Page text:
The title of this summarized interview with Duke University’s Dean of Admissions is the most Frequently Asked  Question of students applying to top colleges in the U.S. And that question has been in that #1 place for the last 10 years, ever since – it seems – greater numbers of high school students from all 50 States and overseas have  “discovered” elite private colleges and universities. Parents also want to know if there’s a secret or some special formula to get into a top college – whether you consider “top” to be the first 10 on U.S. News and World Report  rankings, the first 20, or some other measurement. Here’s how one Dean of Undergraduate Admissions responds:

What Happens to an Application from Start to Finish?

Step One, or The First Read:

An admissions officer from that student’s State reads the entire application and makes a preliminary assessment of how competitive that student is within the likely pool. (About 50% are competitive, 50% are not.)

Step Two

Those 50% application gets another two full reads – one from the Reading Staff, the other from an Admissions Officer, both of whom rate the student in six areas. Then the application gets a third read. From these reviews, about 5% of applicants will be so compelling that they are assured of acceptance. The remaining group of recommended applicants are sent to the committee for discussion. The full process takes three months.

 

What Kind of Student is Recommended for Committee Review?

Each student will be considered in the context of his or her school’s curriculum. All reviewers are required to read carefully the high school’s profile – a crucial piece of information for evaluating an applicant. For candidates to be considered seriously, they will have had to challenge themselves relative to what is typical of good students at that high school. Colleges can make those judgments because they are familiar with a variety of educational systems: Advanced Placement, International Baccalaureate, the French Baccalaureate, and offerings specific to a high school.

 

On Which High School Years Does the Committee Focus?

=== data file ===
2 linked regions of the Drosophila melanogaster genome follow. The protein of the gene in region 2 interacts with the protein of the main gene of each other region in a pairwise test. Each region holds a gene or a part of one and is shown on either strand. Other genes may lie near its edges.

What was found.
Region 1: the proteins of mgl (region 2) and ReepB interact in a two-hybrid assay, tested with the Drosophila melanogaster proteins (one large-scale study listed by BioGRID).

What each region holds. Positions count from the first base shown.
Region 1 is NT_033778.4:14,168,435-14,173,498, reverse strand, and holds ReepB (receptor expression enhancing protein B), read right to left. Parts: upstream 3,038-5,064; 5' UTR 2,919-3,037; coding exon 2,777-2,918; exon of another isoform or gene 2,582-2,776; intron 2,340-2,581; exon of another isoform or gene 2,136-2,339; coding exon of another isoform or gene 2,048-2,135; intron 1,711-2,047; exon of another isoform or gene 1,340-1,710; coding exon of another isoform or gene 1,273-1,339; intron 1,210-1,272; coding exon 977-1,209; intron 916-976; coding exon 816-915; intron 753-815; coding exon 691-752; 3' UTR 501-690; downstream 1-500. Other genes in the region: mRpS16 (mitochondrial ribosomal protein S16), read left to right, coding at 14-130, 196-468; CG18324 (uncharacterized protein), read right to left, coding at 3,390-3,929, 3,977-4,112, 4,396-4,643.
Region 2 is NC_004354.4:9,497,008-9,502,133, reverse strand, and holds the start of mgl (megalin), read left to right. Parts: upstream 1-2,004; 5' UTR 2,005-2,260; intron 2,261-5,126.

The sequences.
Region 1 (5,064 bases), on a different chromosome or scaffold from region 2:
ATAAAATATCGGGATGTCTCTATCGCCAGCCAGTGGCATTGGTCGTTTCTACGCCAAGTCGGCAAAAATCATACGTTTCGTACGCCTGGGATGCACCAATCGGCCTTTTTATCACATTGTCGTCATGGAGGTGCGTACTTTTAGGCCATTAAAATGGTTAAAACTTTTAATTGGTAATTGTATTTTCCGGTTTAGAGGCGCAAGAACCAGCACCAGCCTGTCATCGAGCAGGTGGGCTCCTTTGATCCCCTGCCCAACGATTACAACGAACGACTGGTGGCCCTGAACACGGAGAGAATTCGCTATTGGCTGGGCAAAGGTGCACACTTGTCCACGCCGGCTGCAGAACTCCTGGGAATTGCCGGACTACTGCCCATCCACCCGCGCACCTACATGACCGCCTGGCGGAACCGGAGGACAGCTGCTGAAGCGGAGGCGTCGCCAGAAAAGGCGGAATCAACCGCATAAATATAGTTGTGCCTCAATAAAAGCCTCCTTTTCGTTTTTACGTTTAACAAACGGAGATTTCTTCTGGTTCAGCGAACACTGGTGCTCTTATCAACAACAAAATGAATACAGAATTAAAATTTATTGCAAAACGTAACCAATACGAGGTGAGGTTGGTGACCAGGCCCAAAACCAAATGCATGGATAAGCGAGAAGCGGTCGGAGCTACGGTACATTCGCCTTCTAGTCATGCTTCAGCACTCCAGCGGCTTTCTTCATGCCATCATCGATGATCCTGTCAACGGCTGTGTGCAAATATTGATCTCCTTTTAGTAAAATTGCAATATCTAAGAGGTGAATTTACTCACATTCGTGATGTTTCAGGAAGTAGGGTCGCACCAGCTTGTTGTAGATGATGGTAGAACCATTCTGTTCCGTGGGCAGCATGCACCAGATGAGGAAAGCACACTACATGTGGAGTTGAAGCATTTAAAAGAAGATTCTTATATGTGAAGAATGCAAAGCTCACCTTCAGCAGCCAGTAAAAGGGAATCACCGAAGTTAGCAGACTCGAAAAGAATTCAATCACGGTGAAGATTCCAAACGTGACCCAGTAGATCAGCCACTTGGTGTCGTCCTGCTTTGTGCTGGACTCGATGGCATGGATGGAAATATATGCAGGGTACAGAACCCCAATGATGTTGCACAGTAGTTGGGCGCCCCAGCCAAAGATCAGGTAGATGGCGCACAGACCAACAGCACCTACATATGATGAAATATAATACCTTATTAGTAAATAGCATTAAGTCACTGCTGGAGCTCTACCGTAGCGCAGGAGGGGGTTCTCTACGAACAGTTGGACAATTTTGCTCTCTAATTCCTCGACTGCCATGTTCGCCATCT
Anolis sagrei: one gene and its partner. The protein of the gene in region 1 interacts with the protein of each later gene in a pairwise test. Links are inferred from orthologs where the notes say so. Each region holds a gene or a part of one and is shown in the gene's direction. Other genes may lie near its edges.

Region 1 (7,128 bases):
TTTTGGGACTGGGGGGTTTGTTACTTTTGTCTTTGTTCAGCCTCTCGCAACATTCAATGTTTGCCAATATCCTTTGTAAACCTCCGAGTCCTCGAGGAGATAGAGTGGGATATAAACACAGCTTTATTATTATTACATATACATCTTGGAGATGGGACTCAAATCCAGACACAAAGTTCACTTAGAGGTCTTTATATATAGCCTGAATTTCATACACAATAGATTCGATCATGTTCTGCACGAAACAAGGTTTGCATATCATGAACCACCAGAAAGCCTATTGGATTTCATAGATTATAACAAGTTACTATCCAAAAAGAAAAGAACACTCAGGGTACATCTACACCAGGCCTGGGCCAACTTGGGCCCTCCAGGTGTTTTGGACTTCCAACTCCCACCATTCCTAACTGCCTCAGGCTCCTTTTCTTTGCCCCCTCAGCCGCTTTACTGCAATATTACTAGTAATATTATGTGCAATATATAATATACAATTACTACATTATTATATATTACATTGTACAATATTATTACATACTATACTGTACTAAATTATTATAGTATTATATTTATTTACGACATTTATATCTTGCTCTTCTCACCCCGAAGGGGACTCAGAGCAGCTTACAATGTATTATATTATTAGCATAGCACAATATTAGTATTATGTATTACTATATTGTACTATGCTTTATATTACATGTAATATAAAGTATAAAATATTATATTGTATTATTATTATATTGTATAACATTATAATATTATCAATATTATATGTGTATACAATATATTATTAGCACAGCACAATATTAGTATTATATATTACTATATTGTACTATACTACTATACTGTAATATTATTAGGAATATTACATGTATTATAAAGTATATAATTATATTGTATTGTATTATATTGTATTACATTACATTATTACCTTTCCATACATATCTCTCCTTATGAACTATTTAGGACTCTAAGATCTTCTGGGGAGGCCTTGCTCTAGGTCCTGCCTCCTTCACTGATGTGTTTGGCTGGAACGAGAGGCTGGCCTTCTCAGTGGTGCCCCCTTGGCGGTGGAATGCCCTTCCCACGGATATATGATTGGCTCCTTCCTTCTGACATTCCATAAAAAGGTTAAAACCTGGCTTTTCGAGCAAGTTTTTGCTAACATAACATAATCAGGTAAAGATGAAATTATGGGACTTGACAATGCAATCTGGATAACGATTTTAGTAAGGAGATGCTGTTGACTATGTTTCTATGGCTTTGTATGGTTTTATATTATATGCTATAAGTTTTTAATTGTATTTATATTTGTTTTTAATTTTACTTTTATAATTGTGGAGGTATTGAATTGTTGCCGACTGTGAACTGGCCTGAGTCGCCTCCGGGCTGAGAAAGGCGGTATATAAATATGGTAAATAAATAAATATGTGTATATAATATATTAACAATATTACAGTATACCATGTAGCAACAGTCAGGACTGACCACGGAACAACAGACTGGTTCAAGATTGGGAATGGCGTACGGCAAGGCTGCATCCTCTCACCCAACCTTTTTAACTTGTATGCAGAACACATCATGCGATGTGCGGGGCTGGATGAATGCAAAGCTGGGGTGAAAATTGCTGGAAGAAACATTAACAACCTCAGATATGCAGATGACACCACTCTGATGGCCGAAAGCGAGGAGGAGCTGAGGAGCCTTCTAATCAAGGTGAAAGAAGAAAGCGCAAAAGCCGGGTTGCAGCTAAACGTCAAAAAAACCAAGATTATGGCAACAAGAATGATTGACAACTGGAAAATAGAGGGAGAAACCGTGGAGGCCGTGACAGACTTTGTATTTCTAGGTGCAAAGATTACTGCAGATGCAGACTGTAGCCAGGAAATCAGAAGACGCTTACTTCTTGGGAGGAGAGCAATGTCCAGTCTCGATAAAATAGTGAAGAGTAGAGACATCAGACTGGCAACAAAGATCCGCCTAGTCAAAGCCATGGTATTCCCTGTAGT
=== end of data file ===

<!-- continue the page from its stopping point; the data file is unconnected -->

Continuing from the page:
It focuses on all four years, taking a serious look at whether the student began academic rigor and extracurricular engagement from at least Grade 9 and continued those efforts consistently throughout high school. That indicates both commitment and capability.

 

Why is Academic Challenge so important to Top Colleges?

The college wants to make sure that the student doesn’t go over his head and sabotage himself by enrolling without being ready. The student should go “above and beyond” high school expectations to be considered for a top college. That aspect is difficult to define, but any college recognizes it when it sees it. Concretely, that “extra” quality means:

  1. Impact. That is understood as students who have made things better for their high school by their presence. This could be in quiet way or a visible way, but their impact is noticeable.
  2. Engagement with the academic material. That quality is usually reflected in the Letters of Recommendation. (Does the student think critically? What kinds of questions does he pose? Does he make connections between/among other subjects?)
  3. How does this College or University picture this student on its campus? Only each institution can answer this question for its own needs and priorities, for the qualities it seeks in a student, and for the programs it wants filled. This is only understood from the inside, as a member of the institution. The priorities of that specific college cannot be guessed from the outside — by the student, his classmates, or his relatives.